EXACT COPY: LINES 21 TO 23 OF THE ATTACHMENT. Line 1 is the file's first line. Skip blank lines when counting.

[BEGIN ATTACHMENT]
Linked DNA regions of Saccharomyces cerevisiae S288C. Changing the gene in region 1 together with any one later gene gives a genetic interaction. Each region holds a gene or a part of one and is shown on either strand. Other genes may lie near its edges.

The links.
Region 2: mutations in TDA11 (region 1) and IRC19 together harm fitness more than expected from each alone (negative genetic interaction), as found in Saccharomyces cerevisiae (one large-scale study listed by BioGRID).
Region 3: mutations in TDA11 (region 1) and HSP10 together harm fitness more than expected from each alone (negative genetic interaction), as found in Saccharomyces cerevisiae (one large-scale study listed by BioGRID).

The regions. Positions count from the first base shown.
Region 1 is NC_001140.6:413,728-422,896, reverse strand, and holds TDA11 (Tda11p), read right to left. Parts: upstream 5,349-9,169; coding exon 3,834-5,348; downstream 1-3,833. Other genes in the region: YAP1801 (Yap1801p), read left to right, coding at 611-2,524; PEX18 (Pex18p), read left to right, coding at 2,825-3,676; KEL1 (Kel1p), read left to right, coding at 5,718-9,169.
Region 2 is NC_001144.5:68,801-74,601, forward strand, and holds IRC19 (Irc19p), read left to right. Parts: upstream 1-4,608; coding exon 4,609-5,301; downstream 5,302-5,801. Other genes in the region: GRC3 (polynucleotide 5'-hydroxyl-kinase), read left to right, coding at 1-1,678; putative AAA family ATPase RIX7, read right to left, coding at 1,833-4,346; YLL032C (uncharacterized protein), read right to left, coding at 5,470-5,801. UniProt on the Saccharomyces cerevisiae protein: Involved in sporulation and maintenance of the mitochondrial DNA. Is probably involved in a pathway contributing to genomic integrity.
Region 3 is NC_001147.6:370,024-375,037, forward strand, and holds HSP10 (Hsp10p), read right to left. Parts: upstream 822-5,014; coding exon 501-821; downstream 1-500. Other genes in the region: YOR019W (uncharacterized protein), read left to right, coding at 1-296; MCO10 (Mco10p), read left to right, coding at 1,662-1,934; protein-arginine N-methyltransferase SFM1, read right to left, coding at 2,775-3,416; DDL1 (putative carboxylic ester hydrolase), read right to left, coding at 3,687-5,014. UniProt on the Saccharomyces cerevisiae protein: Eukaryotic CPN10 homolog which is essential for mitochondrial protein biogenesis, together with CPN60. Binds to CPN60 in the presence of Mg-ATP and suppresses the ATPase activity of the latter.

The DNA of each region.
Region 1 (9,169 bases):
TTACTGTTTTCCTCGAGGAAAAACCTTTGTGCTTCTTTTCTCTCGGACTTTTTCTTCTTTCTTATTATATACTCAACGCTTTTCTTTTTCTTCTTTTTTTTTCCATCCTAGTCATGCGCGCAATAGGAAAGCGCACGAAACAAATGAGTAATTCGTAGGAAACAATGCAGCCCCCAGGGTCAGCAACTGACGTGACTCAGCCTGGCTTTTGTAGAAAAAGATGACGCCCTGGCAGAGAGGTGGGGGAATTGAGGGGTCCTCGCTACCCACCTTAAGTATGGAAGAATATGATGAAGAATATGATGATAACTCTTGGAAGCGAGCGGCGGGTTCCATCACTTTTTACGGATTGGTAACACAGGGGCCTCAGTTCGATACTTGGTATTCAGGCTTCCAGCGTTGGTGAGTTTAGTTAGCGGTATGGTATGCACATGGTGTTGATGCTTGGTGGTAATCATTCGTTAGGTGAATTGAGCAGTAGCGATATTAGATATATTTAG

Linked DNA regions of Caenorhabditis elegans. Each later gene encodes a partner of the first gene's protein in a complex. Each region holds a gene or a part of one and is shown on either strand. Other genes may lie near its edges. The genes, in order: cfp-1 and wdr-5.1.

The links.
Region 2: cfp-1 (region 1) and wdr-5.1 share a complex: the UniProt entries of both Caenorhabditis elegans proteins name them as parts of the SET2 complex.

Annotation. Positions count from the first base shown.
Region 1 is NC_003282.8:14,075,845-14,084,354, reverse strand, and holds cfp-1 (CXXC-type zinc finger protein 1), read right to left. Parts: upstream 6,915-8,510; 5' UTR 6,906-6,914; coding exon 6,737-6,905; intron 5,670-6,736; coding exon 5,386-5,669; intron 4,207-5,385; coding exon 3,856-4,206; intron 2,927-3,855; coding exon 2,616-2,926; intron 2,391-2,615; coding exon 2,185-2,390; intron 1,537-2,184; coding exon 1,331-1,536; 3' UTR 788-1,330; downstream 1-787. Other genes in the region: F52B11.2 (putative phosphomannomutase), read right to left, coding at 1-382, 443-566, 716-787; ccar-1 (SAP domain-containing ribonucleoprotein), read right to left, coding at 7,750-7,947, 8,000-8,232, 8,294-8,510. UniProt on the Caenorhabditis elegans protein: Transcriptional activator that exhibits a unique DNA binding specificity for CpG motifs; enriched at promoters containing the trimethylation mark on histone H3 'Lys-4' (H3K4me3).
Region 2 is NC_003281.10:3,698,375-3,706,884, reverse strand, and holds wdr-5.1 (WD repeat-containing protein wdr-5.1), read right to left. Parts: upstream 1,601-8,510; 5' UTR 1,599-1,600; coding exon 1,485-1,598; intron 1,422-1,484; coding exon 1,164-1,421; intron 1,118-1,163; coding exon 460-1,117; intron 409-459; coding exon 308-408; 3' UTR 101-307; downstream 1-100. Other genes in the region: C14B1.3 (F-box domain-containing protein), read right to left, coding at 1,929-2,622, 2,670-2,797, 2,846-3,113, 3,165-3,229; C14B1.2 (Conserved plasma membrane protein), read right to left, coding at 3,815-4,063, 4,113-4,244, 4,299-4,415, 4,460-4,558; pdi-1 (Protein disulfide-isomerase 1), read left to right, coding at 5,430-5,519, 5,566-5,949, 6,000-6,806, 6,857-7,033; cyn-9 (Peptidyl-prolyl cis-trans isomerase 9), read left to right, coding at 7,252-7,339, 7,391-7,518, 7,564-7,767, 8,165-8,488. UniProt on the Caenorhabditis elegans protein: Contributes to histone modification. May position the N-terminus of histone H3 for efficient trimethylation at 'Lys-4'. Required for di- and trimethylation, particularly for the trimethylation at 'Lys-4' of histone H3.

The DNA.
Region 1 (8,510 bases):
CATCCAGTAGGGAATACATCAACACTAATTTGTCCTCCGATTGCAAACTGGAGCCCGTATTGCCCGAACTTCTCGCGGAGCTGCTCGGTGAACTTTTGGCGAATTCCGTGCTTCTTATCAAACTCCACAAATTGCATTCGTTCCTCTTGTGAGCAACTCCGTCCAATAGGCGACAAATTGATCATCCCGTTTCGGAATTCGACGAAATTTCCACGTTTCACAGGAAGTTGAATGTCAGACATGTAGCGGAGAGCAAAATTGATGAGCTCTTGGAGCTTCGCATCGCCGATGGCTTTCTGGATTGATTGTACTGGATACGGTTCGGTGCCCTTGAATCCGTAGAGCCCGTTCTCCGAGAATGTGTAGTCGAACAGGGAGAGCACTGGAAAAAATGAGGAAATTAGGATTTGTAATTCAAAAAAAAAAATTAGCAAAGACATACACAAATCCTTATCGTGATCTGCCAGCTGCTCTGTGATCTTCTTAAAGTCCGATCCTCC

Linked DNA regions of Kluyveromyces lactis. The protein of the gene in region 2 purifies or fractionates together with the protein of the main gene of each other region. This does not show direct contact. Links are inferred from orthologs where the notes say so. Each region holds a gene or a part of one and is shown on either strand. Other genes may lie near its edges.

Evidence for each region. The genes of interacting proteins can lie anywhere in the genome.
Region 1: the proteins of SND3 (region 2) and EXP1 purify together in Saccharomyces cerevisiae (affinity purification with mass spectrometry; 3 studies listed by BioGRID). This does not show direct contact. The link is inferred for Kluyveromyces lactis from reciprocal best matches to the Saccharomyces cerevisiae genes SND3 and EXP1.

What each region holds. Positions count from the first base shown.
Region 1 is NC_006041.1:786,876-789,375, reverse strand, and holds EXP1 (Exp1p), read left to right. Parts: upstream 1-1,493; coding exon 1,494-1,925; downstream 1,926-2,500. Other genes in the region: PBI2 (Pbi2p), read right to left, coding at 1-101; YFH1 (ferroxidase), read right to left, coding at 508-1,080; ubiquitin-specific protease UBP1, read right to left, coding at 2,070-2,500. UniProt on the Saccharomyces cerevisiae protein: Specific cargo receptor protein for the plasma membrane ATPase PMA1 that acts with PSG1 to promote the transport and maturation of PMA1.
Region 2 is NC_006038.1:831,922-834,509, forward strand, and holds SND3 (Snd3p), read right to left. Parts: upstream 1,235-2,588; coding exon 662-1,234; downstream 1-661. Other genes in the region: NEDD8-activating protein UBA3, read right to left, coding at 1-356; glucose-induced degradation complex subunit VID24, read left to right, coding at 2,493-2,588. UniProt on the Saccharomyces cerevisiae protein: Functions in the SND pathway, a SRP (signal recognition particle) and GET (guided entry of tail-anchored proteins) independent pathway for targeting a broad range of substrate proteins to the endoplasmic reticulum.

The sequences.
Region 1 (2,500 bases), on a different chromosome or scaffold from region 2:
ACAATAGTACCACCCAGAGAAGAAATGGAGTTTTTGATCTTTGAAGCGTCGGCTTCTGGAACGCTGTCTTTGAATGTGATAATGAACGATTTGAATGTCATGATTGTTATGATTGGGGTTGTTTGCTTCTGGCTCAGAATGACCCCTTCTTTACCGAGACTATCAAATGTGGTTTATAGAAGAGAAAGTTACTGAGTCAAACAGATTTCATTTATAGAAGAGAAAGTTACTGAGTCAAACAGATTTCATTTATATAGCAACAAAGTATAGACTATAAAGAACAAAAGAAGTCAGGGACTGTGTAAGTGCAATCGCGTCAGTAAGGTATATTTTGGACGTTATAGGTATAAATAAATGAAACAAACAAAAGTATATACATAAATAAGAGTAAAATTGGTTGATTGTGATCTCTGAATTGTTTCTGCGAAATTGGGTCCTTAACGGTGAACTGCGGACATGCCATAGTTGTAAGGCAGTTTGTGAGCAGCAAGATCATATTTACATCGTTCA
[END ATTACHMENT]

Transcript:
Linked DNA regions of Kluyveromyces lactis. The protein of the gene in region 2 purifies or fractionates together with the protein of the main gene of each other region. This does not show direct contact. Links are inferred from orthologs where the notes say so. Each region holds a gene or a part of one and is shown on either strand. Other genes may lie near its edges.

Evidence for each region. The genes of interacting proteins can lie anywhere in the genome.
Region 1: the proteins of SND3 (region 2) and EXP1 purify together in Saccharomyces cerevisiae (affinity purification with mass spectrometry; 3 studies listed by BioGRID). This does not show direct contact. The link is inferred for Kluyveromyces lactis from reciprocal best matches to the Saccharomyces cerevisiae genes SND3 and EXP1.